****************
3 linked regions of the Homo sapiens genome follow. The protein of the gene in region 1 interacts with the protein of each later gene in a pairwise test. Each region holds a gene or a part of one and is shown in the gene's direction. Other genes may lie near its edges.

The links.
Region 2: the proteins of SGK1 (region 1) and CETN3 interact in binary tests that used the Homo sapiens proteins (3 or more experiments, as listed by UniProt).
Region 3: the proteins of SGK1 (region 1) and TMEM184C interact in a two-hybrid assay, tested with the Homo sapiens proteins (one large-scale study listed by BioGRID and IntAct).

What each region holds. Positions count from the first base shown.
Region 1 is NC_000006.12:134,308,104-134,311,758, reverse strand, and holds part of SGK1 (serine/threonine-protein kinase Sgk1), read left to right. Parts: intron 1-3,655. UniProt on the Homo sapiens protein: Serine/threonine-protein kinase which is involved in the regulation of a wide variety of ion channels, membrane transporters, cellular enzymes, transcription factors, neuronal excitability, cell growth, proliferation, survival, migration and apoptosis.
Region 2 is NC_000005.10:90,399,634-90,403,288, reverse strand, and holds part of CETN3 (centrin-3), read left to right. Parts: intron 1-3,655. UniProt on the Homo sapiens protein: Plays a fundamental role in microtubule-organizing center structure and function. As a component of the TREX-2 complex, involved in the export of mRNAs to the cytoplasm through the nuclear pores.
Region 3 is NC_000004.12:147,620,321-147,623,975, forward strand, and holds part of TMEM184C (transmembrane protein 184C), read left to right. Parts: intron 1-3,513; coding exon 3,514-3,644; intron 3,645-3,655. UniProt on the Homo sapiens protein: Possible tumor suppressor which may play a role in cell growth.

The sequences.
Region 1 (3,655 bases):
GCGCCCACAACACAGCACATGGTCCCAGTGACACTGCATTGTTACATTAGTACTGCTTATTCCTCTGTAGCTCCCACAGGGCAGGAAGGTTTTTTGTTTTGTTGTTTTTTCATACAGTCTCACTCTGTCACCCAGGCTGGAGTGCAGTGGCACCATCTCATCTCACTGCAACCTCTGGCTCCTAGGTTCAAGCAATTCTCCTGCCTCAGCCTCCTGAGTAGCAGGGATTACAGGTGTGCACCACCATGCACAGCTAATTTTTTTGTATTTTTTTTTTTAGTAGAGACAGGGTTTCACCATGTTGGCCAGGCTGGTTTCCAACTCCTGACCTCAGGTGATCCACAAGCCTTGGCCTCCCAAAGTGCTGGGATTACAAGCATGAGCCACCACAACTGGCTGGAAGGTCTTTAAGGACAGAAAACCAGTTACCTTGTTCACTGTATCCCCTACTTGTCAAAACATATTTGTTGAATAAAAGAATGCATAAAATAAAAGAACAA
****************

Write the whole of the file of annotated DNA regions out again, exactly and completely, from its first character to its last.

3 linked regions of the Homo sapiens genome follow. The protein of the gene in region 1 interacts with the protein of each later gene in a pairwise test. Each region holds a gene or a part of one and is shown in the gene's direction. Other genes may lie near its edges.

The links.
Region 2: the proteins of SGK1 (region 1) and CETN3 interact in binary tests that used the Homo sapiens proteins (3 or more experiments, as listed by UniProt).
Region 3: the proteins of SGK1 (region 1) and TMEM184C interact in a two-hybrid assay, tested with the Homo sapiens proteins (one large-scale study listed by BioGRID and IntAct).

What each region holds. Positions count from the first base shown.
Region 1 is NC_000006.12:134,308,104-134,311,758, reverse strand, and holds part of SGK1 (serine/threonine-protein kinase Sgk1), read left to right. Parts: intron 1-3,655. UniProt on the Homo sapiens protein: Serine/threonine-protein kinase which is involved in the regulation of a wide variety of ion channels, membrane transporters, cellular enzymes, transcription factors, neuronal excitability, cell growth, proliferation, survival, migration and apoptosis.
Region 2 is NC_000005.10:90,399,634-90,403,288, reverse strand, and holds part of CETN3 (centrin-3), read left to right. Parts: intron 1-3,655. UniProt on the Homo sapiens protein: Plays a fundamental role in microtubule-organizing center structure and function. As a component of the TREX-2 complex, involved in the export of mRNAs to the cytoplasm through the nuclear pores.
Region 3 is NC_000004.12:147,620,321-147,623,975, forward strand, and holds part of TMEM184C (transmembrane protein 184C), read left to right. Parts: intron 1-3,513; coding exon 3,514-3,644; intron 3,645-3,655. UniProt on the Homo sapiens protein: Possible tumor suppressor which may play a role in cell growth.

The sequences.
Region 1 (3,655 bases):
GCGCCCACAACACAGCACATGGTCCCAGTGACACTGCATTGTTACATTAGTACTGCTTATTCCTCTGTAGCTCCCACAGGGCAGGAAGGTTTTTTGTTTTGTTGTTTTTTCATACAGTCTCACTCTGTCACCCAGGCTGGAGTGCAGTGGCACCATCTCATCTCACTGCAACCTCTGGCTCCTAGGTTCAAGCAATTCTCCTGCCTCAGCCTCCTGAGTAGCAGGGATTACAGGTGTGCACCACCATGCACAGCTAATTTTTTTGTATTTTTTTTTTTAGTAGAGACAGGGTTTCACCATGTTGGCCAGGCTGGTTTCCAACTCCTGACCTCAGGTGATCCACAAGCCTTGGCCTCCCAAAGTGCTGGGATTACAAGCATGAGCCACCACAACTGGCTGGAAGGTCTTTAAGGACAGAAAACCAGTTACCTTGTTCACTGTATCCCCTACTTGTCAAAACATATTTGTTGAATAAAAGAATGCATAAAATAAAAGAACAA